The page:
Following the news that hackers at the DEFCON “Voter Village” were able to exploit vulnerabilities in voting machines in a matter of minutes, ICIT has drawn attention to its alarming report that details just how easy it really is to exploit vulnerabilities in voting machines and hack elections.
‘Hacking Elections is Easy! Part One: Tactics, Techniques, and Procedures’ delves into the problems we’re currently facing at almost every modern election.
To hack an election, the report states, a criminal doesn’t need to go through the effort of exploiting a national network of election technology, but instead can simply focus on the machines in swing regions of swing states to hack the election without drawing considerable notice.
According to ICIT, voter machines are so riddled with vulnerabilities that ‘even an upstart script kiddie could wreak havoc on a regional election, a hacktivist group could easily exploit a state election, an APT could effortlessly exploit a national election and any corrupt element with nothing more than the ability to describe the desired outcome could order layers of exploits on any of the multitude of deep web forums and marketplaces.’
Despite maintaining an illusion of security based on the semblance of complexity, the report asserts voting machines are neither secure or complex as in reality these stripped down computers utilise outdated operating systems and possess virtually every conceivable vulnerability that a device can have.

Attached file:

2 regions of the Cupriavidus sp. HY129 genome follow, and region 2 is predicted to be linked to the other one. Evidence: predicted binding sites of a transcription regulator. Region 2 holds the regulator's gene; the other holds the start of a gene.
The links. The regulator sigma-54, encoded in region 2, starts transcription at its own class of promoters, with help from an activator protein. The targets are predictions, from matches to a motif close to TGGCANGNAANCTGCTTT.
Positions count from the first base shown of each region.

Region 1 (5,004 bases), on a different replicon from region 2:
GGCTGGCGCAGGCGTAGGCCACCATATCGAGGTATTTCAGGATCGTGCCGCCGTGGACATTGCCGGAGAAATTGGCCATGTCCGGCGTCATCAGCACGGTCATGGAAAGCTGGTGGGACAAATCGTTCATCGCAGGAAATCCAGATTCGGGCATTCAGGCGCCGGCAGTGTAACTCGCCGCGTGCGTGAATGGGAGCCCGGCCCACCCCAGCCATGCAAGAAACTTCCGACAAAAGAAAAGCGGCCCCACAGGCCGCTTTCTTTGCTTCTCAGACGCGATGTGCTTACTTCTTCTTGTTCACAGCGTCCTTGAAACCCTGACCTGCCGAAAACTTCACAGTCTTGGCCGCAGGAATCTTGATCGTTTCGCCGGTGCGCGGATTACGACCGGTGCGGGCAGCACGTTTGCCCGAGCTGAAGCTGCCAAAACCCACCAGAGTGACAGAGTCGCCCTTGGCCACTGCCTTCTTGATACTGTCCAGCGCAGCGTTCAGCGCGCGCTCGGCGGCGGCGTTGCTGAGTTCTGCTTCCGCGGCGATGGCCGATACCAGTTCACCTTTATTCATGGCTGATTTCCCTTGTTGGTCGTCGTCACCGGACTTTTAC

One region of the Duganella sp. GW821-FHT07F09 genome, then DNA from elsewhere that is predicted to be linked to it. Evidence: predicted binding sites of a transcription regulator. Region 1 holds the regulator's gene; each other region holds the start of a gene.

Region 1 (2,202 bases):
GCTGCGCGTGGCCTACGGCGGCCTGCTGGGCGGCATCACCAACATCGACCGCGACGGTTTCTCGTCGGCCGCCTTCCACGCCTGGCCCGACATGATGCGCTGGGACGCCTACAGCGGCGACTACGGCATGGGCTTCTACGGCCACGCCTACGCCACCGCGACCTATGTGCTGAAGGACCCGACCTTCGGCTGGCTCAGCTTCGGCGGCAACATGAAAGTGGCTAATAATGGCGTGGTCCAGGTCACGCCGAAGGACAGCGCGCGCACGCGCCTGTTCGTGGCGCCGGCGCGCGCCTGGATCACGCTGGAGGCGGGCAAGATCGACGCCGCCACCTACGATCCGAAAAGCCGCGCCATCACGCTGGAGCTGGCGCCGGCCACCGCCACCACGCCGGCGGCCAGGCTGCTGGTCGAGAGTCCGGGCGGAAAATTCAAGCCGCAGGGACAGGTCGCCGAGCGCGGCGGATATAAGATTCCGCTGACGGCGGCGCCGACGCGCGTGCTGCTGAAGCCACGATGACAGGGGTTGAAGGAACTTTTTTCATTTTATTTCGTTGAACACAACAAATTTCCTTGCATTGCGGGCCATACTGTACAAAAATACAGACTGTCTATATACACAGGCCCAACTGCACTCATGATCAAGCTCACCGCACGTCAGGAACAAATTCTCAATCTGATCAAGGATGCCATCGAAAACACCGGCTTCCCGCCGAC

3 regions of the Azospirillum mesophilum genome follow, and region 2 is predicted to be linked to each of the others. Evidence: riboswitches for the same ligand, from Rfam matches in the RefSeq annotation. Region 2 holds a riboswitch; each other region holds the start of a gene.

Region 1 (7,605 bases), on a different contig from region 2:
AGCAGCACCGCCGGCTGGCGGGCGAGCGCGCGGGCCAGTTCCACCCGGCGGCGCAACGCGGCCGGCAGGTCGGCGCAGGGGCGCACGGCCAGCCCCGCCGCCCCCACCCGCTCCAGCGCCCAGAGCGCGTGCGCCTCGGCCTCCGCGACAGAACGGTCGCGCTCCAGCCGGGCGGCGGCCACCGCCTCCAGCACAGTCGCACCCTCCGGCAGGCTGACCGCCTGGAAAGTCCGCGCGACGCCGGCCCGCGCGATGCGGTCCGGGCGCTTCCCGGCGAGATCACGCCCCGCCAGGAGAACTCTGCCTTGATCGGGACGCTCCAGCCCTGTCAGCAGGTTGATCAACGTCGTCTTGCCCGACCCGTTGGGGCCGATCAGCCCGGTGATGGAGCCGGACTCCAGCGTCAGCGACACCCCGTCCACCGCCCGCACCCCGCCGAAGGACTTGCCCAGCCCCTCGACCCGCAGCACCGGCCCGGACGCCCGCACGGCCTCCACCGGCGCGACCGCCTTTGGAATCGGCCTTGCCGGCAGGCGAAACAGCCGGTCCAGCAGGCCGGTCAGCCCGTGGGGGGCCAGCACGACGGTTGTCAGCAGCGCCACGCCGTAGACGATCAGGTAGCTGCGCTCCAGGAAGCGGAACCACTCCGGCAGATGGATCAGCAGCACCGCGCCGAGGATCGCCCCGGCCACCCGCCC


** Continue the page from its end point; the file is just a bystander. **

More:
ICIT affirms the fundamental cybersecurity rule dictates that organisations assume their technology is vulnerable until proven otherwise, but despite proven vulnerabilities and a demonstrative lack of security, manufactures and officials have not improved e-voting systems.
‘Easily exploitable voting machines will continue to plague the democratic process so long as manufacturers are able to profit from and covertly obfuscate the vulnerabilities inherent within electronic voting systems.’
However, ICIT says attackers of the democratic process aren’t just limited to election machines.
‘Catastrophically disrupting the campaign of just about any political candidate can be done with little more than a DDoS attack on fundraising links and web properties, spam widgets on social media platforms, an insider threat who delivers a malicious payload on a USB drive or unsuspectingly by clicking a link in a spear phishing email, and a ransomware variant to encrypt important donor lists to further cripple fundraising.’
A skilled cybercriminal could essentially create a network of spoofed sites to confuse voters, and this is just the beginning according to ICIT.
‘By combining attack vectors and layering attacks, an adversary can manipulate the democratic process by inciting chaos, imbuing suspicion, or altering results.’